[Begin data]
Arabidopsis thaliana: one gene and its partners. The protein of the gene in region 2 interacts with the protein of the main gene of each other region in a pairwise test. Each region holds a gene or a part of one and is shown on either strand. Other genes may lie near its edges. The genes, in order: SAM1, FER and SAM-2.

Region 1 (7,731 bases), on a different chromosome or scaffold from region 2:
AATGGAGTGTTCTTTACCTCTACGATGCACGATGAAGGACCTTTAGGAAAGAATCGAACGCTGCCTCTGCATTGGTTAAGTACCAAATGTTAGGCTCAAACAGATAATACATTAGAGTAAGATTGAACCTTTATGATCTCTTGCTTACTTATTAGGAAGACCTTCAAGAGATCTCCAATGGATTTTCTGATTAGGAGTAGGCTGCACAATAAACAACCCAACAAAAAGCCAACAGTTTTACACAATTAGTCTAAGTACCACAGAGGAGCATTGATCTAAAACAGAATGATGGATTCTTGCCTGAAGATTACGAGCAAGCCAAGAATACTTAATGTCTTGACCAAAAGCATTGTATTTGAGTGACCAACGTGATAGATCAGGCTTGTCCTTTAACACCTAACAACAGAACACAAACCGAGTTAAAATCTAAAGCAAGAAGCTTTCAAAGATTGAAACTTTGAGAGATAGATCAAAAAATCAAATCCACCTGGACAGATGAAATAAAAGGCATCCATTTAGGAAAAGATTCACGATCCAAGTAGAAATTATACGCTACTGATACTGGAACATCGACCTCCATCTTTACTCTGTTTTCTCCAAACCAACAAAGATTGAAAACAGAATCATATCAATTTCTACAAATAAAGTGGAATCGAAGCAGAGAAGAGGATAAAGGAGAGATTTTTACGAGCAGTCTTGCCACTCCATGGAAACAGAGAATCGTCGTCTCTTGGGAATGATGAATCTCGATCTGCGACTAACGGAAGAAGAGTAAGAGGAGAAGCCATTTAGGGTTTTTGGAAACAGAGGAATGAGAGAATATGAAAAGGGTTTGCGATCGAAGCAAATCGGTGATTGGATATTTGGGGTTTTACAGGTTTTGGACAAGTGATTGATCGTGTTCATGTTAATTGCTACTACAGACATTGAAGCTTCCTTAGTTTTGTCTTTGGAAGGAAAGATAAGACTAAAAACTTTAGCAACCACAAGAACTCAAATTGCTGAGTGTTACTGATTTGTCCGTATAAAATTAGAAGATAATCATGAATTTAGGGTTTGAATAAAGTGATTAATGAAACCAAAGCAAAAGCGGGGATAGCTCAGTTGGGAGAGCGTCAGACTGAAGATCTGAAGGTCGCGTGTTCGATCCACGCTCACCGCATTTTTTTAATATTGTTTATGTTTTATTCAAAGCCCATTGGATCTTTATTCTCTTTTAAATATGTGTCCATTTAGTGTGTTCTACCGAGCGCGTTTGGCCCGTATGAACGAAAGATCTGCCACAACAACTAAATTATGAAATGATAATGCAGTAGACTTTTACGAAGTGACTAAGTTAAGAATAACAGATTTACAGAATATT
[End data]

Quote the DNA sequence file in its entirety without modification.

Arabidopsis thaliana: one gene and its partners. The protein of the gene in region 2 interacts with the protein of the main gene of each other region in a pairwise test. Each region holds a gene or a part of one and is shown on either strand. Other genes may lie near its edges. The genes, in order: SAM1, FER and SAM-2.

Region 1 (7,731 bases), on a different chromosome or scaffold from region 2:
AATGGAGTGTTCTTTACCTCTACGATGCACGATGAAGGACCTTTAGGAAAGAATCGAACGCTGCCTCTGCATTGGTTAAGTACCAAATGTTAGGCTCAAACAGATAATACATTAGAGTAAGATTGAACCTTTATGATCTCTTGCTTACTTATTAGGAAGACCTTCAAGAGATCTCCAATGGATTTTCTGATTAGGAGTAGGCTGCACAATAAACAACCCAACAAAAAGCCAACAGTTTTACACAATTAGTCTAAGTACCACAGAGGAGCATTGATCTAAAACAGAATGATGGATTCTTGCCTGAAGATTACGAGCAAGCCAAGAATACTTAATGTCTTGACCAAAAGCATTGTATTTGAGTGACCAACGTGATAGATCAGGCTTGTCCTTTAACACCTAACAACAGAACACAAACCGAGTTAAAATCTAAAGCAAGAAGCTTTCAAAGATTGAAACTTTGAGAGATAGATCAAAAAATCAAATCCACCTGGACAGATGAAATAAAAGGCATCCATTTAGGAAAAGATTCACGATCCAAGTAGAAATTATACGCTACTGATACTGGAACATCGACCTCCATCTTTACTCTGTTTTCTCCAAACCAACAAAGATTGAAAACAGAATCATATCAATTTCTACAAATAAAGTGGAATCGAAGCAGAGAAGAGGATAAAGGAGAGATTTTTACGAGCAGTCTTGCCACTCCATGGAAACAGAGAATCGTCGTCTCTTGGGAATGATGAATCTCGATCTGCGACTAACGGAAGAAGAGTAAGAGGAGAAGCCATTTAGGGTTTTTGGAAACAGAGGAATGAGAGAATATGAAAAGGGTTTGCGATCGAAGCAAATCGGTGATTGGATATTTGGGGTTTTACAGGTTTTGGACAAGTGATTGATCGTGTTCATGTTAATTGCTACTACAGACATTGAAGCTTCCTTAGTTTTGTCTTTGGAAGGAAAGATAAGACTAAAAACTTTAGCAACCACAAGAACTCAAATTGCTGAGTGTTACTGATTTGTCCGTATAAAATTAGAAGATAATCATGAATTTAGGGTTTGAATAAAGTGATTAATGAAACCAAAGCAAAAGCGGGGATAGCTCAGTTGGGAGAGCGTCAGACTGAAGATCTGAAGGTCGCGTGTTCGATCCACGCTCACCGCATTTTTTTAATATTGTTTATGTTTTATTCAAAGCCCATTGGATCTTTATTCTCTTTTAAATATGTGTCCATTTAGTGTGTTCTACCGAGCGCGTTTGGCCCGTATGAACGAAAGATCTGCCACAACAACTAAATTATGAAATGATAATGCAGTAGACTTTTACGAAGTGACTAAGTTAAGAATAACAGATTTACAGAATATT